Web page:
Bell Peppers from saved supermarket seeds:
I hate to be negative but last year I raised loads of pepper plants but didn’t harvest any edible fruits. I saved lots of seeds from bought peppers over the year and having had successful germination with saved seeds before I am once again sowing seeds of green, yellow and red bell peppers. I have obviously been doing something wrong when it comes to producing edible peppers so its back to researching the internet for growing tips for me. I have had good germination, potted on some good strong plants but sadly rarely got to eat the fruits of my labour. Below is a list of points that I gathered from my research.
Update on 17th February – One 7″ pot of moist compost sown with about 30 seeds of red, yellow and green peppers wrapped in a plastic food bag and put on the computer box for a little bottom heat. Fingers crossed.
Update Easter Sunday 1st April 2018 – The germination was amazing and today I am potting on the best twelve of the Bell Peppers grown from saved seed.
New sowing of bought seeds 1st April – I bought new seeds of a yellow, sweet long chilli pepper. The variety is Sweet Banana from Seekay. I have sown four seeds today along with another pot of four saved seeds of a long red chilli pepper that I bought from Lidl. They were packed with seeds so I couldn’t resist saving them.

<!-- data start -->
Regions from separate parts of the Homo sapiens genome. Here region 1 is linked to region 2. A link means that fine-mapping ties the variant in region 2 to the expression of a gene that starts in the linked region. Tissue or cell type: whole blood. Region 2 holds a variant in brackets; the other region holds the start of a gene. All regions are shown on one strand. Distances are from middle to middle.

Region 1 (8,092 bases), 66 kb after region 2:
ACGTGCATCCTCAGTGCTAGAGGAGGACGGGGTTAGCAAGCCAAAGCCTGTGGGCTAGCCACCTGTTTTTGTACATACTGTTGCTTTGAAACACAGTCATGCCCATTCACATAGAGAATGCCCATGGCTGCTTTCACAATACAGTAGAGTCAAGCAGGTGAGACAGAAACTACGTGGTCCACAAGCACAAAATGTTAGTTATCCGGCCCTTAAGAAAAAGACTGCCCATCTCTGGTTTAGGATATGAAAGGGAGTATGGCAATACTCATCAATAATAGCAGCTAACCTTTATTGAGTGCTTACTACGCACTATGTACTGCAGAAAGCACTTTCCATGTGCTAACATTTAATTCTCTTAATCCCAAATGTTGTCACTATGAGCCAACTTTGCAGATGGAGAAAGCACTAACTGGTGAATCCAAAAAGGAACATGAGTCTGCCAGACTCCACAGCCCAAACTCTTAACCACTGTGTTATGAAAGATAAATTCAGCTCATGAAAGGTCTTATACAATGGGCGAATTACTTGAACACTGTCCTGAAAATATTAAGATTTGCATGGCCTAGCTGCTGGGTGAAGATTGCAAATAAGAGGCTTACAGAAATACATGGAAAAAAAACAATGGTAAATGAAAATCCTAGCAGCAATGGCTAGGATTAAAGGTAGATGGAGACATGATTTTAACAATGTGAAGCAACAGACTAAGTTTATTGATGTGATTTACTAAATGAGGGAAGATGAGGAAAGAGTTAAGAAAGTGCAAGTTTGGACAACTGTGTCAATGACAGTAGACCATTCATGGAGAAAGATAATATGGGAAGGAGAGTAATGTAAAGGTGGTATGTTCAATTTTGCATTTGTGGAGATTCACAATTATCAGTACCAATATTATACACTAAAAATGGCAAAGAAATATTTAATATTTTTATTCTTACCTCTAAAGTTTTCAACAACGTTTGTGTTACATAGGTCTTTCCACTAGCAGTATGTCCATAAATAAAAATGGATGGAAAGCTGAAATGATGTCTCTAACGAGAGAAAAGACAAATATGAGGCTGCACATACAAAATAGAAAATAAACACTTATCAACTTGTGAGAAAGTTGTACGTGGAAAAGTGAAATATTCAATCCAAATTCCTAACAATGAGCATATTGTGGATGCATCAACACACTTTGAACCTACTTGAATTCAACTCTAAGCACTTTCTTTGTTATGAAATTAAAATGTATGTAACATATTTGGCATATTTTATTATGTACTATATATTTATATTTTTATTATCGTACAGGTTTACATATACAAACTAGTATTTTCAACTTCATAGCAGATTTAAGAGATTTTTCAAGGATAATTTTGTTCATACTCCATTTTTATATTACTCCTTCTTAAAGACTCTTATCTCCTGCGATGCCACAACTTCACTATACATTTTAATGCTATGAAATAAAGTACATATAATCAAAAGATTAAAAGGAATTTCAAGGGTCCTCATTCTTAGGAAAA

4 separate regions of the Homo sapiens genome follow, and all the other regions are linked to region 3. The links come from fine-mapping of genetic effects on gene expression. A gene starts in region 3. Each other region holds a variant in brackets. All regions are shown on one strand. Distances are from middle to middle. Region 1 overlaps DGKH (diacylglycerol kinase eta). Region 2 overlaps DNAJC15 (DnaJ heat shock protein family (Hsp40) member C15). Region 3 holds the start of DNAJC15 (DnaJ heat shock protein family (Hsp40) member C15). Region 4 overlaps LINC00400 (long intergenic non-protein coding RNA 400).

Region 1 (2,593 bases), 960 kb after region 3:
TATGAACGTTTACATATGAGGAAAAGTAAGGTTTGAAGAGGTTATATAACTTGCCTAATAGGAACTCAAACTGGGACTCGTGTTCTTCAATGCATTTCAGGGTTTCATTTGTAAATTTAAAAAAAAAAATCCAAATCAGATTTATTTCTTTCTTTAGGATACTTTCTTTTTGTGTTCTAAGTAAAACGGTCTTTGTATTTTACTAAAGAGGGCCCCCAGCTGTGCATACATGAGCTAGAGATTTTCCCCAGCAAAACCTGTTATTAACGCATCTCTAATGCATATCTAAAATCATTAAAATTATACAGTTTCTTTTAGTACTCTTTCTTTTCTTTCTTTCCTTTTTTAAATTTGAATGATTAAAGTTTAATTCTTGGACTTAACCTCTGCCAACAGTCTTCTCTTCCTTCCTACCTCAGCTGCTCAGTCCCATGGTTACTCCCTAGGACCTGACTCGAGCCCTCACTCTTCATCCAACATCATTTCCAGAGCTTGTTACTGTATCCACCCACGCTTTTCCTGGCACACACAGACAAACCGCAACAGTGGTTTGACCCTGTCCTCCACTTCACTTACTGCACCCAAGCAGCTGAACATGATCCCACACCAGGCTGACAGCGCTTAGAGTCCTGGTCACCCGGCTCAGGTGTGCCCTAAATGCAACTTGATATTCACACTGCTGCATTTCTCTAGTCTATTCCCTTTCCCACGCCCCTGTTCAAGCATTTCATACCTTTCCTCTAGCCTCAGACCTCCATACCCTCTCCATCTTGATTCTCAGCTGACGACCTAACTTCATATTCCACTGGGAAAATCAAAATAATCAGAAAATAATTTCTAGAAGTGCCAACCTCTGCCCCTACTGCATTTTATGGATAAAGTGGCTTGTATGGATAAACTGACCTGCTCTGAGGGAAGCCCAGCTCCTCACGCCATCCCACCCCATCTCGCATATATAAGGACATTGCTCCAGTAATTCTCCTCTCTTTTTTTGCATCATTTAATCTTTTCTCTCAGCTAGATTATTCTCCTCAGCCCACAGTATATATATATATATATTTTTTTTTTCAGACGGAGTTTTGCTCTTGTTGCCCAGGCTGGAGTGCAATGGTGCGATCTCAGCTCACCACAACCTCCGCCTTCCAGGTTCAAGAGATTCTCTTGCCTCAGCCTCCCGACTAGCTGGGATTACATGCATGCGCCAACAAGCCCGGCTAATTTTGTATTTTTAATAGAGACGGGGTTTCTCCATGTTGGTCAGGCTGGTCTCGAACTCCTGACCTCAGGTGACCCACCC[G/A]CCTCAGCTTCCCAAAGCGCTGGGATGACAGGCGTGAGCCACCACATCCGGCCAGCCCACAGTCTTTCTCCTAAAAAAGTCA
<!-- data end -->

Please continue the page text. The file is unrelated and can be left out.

Important points to remember when growing peppers.
- Pepper plants are slow growing and need plenty of time to produce fruit before frost.
- They are an ideal plant for container growing.
- They need rich well draining soil with added calcium and regular watering.
- Germination is 10 to 15 days
- Harvest should be 65 to 100 days
- Require full sun.
- Regular and frequent watering.
- Rich soil with added calcium.
- Ideal for containers.
- To promote growth place a mat of tinfoil around the base of the plants to help the plant benefit from direct and reflective heat and light.
- Sweet bell peppers are known for their high vitamin C, A and B6 content.
- Plants should not be outside until the soil is warm, so start your seeds indoors in order to get a harvest before winter.
- Find your expected last frost date and sow pepper seeds eight weeks before.
Bell peppers are some of the most versatile vegetables in the kitchen. They can be sautéed with onions, sliced or diced in salads, soups, and casseroles. They can be stuffed, grilled, used on sandwiches, or simply sliced for a fresh, flavorful, and crunchy snack. These colourful vegetables have a high vitamin and mineral content. Regular consumption of green peppers, which contain more than twice the vitamin C of an orange, helps protect against disease, boosts the immune system, lowers inflammation in the arteries that can lead to heart disease, diabetes, and cholesterol build up. Other nutritional benefits of bell peppers include thiamin, niacin, folate, magnesium and copper.